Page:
When the black dog bites

This week (18-24 May) has been designated as Mental Health Week and – now more than ever – we’re aware of the importance of maintaining mental health, and recognising when we, or others, may be struggling.

The last CIPR State of the Profession survey revealed that 21% of public relations practitioners live with, or have previously lived with, a diagnosed mental health condition. Over half of those respondents said their work contributes highly to their diagnosis.

CIPR member Nic Wray shares some of the tips she has learned from her own experience with anxiety and depression.

As someone who has overcome serious mental health issues in the past and is ever-vigilant (not always successfully) for signs that my wellbeing is slipping, here’s some of the tips and techniques I’ve used over the last three decades to keep (mostly) happy and healthy.

Stay connected. When you’re feeling less than chipper, it’s tempting to become a hermit, and the current situation makes it very easy to avoid people. Reaching out doesn’t have to be a three hour Zoom call with all your extended family – it can be as easy as sending someone a funny meme, or a short text. Reading Twitter definitely counts, as long as you’ve curated your feed wisely. Mute and block, mute and block…

Talk about your worries. This can be the scary one. If you’re like me, there will lots of negative self-talk going on in the vein of “what makes my problems so important?” and “they’re going to think I’m a drama queen” but honestly, most people will be happy to listen. If it’s easier, when you start talking, say whether you just want to vent or whether you’re looking to bounce solutions around. If you really can’t face talking to someone you know, helplines do fantastic work. Samaritans is the best known, but CALM (for young men) and Mind are great, too.

Help others. When we can’t be kind to ourselves, we can generally be kind to other people, giving them our time, our support or our skills. Even at my lowest, I was able to volunteer for a couple of community groups. This was great not only for taking me out of myself, but building up my self-esteem and self-worth. What you do doesn’t have to be big – sharing a charity ask on social media, or checking on a neighbour are valuable too.

Get the right fuel. Some days this might mean a tub of Ben and Jerry’s, but that’s only a short term fix. Our physical health can have a big impact on how we feel, so I’m afraid the usual “healthy living” advice applies: well-balanced meals, drinking enough water, avoiding smoking and drugs, not drinking too much alcohol. But you don’t have to make too much effort –a tin of spaghetti hoops on wholemeal toast is healthy and even one of your “five a day”, apparently. Fruit juice, (bought) smoothies, soup or cereal are my go-tos when I’m down as they are low effort, and reasonably nutritious.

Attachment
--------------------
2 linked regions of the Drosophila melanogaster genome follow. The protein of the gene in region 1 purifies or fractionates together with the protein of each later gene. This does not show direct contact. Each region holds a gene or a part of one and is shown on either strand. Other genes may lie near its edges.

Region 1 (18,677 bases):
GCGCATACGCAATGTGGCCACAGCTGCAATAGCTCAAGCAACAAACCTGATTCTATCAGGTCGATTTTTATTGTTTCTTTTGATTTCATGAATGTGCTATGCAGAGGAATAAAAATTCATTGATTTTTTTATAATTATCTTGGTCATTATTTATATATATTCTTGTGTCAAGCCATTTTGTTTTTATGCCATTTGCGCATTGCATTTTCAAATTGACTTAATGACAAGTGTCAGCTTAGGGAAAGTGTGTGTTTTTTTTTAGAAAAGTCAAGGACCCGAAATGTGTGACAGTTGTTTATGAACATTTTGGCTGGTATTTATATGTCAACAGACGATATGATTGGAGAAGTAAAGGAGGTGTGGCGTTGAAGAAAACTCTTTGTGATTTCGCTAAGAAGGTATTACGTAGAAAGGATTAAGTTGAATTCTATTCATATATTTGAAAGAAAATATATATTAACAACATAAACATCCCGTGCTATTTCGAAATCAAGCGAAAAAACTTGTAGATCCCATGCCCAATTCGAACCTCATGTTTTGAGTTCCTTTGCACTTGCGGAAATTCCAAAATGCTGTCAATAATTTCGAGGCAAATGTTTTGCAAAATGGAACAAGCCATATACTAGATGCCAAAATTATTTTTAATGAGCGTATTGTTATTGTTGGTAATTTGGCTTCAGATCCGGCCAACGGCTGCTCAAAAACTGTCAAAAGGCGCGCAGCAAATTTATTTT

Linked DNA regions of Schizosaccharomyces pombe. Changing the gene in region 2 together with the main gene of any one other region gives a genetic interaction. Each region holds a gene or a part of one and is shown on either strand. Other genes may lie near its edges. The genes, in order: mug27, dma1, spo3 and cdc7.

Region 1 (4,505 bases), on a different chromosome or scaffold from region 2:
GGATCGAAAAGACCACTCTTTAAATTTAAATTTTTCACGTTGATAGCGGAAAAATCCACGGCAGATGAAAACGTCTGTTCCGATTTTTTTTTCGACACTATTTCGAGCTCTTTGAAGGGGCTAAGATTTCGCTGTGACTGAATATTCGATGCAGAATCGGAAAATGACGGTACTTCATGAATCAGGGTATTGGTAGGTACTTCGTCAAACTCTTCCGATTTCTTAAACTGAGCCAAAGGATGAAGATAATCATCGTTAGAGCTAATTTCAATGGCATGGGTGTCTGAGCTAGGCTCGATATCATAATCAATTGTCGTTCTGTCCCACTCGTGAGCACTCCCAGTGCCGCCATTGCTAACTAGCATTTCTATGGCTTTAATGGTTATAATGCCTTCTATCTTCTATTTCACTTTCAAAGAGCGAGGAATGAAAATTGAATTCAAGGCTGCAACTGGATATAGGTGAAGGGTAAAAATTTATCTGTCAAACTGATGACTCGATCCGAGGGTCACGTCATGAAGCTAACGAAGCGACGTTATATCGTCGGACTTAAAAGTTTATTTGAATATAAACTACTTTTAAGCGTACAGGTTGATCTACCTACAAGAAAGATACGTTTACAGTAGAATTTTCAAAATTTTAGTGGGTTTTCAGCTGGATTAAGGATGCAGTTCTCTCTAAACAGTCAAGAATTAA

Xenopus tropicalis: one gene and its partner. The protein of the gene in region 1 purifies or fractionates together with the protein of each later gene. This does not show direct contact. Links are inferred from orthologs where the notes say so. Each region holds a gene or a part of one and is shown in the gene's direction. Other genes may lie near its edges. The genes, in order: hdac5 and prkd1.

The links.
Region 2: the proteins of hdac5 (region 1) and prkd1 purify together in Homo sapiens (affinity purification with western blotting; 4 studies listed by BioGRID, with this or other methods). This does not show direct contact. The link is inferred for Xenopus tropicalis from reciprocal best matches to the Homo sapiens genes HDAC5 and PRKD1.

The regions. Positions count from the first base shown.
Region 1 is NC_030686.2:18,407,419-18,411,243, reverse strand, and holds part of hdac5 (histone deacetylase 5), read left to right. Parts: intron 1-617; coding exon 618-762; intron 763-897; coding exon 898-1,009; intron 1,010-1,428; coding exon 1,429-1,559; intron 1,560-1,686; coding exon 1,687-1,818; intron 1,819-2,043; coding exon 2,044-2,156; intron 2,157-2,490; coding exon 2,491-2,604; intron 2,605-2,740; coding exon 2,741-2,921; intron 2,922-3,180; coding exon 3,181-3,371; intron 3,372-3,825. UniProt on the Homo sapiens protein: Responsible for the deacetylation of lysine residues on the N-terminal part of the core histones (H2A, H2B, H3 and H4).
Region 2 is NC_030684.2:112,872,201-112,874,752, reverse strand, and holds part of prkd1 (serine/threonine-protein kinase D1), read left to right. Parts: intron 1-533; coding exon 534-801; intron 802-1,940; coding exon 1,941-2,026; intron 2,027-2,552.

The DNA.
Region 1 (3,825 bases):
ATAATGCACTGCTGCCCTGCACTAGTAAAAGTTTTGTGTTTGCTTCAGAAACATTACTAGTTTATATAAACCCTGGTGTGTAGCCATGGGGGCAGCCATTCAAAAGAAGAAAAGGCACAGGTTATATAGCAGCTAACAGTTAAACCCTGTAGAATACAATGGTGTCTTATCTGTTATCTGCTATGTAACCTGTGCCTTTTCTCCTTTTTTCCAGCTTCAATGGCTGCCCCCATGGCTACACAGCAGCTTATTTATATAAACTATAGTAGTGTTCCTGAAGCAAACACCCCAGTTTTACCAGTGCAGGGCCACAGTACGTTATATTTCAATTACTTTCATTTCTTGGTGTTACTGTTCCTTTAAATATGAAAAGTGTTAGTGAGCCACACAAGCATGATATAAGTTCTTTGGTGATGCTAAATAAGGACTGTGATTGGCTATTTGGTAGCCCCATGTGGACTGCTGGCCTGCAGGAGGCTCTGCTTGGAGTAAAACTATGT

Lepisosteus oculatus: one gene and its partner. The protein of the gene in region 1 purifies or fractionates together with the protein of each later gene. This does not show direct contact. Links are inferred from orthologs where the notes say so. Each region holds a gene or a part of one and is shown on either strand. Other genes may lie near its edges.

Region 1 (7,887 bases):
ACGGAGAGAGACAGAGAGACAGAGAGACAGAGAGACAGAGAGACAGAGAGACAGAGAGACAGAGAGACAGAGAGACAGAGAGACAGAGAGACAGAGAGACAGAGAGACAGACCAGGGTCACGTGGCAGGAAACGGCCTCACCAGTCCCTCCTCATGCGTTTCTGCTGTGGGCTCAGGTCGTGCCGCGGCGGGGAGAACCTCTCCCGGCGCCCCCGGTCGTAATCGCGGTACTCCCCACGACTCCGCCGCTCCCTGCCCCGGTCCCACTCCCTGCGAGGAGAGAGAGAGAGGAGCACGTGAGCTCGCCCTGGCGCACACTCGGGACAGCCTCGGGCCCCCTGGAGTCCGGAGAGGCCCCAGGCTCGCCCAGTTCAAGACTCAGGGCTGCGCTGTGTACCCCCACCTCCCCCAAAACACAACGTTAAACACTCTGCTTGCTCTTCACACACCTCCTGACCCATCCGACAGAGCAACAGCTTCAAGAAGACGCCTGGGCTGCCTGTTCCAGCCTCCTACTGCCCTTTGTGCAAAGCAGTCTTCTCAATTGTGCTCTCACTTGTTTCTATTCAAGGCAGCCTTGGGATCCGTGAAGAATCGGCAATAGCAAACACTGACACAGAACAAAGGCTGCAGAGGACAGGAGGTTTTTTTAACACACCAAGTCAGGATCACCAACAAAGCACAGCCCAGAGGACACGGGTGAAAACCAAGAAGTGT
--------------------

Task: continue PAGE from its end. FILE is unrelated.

The E word. When you can barely lift your head from your pillow, the thought of exercise isn’t enticing. It’s not high on the list of fun things for me to do when I’m feeling fine to be honest, but I do know that a walk always makes me feel better. Especially when I really don’t want to go for one. The key here is finding an activity you enjoy, so that it doesn’t feel like a chore. My walking is usually combined with the online “treasure hunt” that is geocaching, to give me a goal to take a few more steps. Yoga is another favourite, although I usually go for the seated variety these days.

Get creative for fun. As communications and PR people, we’re used to conjuring up words, ideas or visuals on demand and to a deadline. And that does sometimes suck the joy out of creativity. I tend to choose an activity that switches the active part of my brain off, and I pick up something I can do effortlessly, leaving me free to focus mindfully on sensations such as touch, colour or repeated movements. I get this fulfilment through needles and thread or yarn, or by working in my garden, but activities such as baking, colouring in, completing jigsaws, building lego are other things to try.

Raindrops on roses. I probably spent too many rainy days as a child watching musicals on TV because both Maria in The Sound of Music and Anna in The King and I sang when they were afraid, and so do I. I sing incredibly badly, and sometimes I don’t even sing out loud, but mime theatrically. It’s impossible to cry while you are belting out your favourite upbeat numbers after the first few bars. A little dance is optional, but it ticks off something else on this list!

Professional help. There are times when you have to take stock and realise that you might need a little extra support, and the situation isn’t something you can deal with yourself. This is where the professionals come in. Your GP is the gatekeeper to NHS services and can prescribe medication to help you sleep or help your mood. Your employer may well have counselling provision available if you have an Employee Assistance Programme, and for CIPR members, the iprovision mental health hotline is available at no cost 24/7, 365 days a year.

The iprovision hotline is found here (you’ll need to log into your CIPR account).

More details about support via iprovision can be found here.